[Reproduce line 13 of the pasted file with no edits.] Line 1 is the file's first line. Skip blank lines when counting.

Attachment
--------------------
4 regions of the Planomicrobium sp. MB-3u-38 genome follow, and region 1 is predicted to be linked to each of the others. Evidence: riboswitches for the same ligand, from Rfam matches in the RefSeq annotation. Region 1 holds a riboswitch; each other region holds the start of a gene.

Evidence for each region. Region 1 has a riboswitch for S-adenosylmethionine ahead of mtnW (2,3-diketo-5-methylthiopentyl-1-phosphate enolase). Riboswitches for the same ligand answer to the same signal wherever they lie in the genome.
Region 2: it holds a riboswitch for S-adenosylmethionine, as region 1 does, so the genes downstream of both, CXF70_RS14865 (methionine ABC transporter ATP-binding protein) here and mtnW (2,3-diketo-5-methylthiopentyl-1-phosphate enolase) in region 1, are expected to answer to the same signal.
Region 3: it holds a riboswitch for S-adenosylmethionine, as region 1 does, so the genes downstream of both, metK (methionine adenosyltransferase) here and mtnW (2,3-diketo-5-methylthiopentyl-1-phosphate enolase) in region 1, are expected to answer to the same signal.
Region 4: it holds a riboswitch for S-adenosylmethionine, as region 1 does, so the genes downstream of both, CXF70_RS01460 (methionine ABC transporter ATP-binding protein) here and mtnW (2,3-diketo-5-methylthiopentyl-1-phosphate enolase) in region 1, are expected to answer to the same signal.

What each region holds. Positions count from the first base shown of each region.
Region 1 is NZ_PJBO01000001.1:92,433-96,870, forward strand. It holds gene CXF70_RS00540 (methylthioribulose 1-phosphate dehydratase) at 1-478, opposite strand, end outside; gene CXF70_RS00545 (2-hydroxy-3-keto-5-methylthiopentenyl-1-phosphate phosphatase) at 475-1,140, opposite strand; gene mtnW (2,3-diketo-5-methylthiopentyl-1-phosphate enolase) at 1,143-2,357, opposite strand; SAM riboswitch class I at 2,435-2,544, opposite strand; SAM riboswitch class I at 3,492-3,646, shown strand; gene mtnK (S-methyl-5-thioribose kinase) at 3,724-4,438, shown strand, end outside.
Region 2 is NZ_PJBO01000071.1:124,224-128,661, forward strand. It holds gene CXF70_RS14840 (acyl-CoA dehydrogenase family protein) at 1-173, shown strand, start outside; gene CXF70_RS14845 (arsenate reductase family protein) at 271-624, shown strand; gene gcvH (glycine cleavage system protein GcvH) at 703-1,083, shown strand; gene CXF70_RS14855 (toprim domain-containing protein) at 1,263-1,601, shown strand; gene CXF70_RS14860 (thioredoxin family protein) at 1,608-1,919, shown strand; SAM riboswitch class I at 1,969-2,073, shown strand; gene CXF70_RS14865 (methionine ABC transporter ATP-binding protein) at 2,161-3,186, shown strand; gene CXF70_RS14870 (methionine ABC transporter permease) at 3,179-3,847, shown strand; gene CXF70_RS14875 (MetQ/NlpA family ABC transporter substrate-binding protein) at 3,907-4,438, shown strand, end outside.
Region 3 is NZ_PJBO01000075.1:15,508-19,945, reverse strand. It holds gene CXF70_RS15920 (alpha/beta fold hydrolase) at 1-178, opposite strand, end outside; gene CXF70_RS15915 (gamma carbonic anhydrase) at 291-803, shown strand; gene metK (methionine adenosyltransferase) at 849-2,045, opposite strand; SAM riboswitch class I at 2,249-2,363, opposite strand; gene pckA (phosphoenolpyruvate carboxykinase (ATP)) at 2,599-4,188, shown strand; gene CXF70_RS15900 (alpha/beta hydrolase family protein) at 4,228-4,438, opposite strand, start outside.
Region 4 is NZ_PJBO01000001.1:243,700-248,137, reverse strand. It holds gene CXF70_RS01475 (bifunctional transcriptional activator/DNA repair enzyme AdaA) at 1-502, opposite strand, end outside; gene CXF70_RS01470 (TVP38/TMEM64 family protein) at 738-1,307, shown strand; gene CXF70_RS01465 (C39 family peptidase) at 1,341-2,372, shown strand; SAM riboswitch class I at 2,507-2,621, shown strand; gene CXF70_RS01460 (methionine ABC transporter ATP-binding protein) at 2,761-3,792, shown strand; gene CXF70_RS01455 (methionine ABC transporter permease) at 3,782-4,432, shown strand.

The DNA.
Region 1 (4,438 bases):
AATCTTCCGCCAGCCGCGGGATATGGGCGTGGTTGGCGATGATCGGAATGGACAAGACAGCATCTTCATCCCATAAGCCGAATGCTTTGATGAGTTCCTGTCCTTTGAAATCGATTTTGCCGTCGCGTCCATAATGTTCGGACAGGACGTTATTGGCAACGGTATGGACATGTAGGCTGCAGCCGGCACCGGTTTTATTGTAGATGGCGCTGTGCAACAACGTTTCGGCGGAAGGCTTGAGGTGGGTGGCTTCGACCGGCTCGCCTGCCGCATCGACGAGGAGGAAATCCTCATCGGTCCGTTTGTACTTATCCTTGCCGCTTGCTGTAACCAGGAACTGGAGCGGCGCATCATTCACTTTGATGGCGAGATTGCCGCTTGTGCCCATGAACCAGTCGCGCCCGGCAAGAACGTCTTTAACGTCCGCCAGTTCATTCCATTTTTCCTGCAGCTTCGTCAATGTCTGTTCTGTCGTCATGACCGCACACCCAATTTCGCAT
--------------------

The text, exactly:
AATCTTCCGCCAGCCGCGGGATATGGGCGTGGTTGGCGATGATCGGAATGGACAAGACAGCATCTTCATCCCATAAGCCGAATGCTTTGATGAGTTCCTGTCCTTTGAAATCGATTTTGCCGTCGCGTCCATAATGTTCGGACAGGACGTTATTGGCAACGGTATGGACATGTAGGCTGCAGCCGGCACCGGTTTTATTGTAGATGGCGCTGTGCAACAACGTTTCGGCGGAAGGCTTGAGGTGGGTGGCTTCGACCGGCTCGCCTGCCGCATCGACGAGGAGGAAATCCTCATCGGTCCGTTTGTACTTATCCTTGCCGCTTGCTGTAACCAGGAACTGGAGCGGCGCATCATTCACTTTGATGGCGAGATTGCCGCTTGTGCCCATGAACCAGTCGCGCCCGGCAAGAACGTCTTTAACGTCCGCCAGTTCATTCCATTTTTCCTGCAGCTTCGTCAATGTCTGTTCTGTCGTCATGACCGCACACCCAATTTCGCAT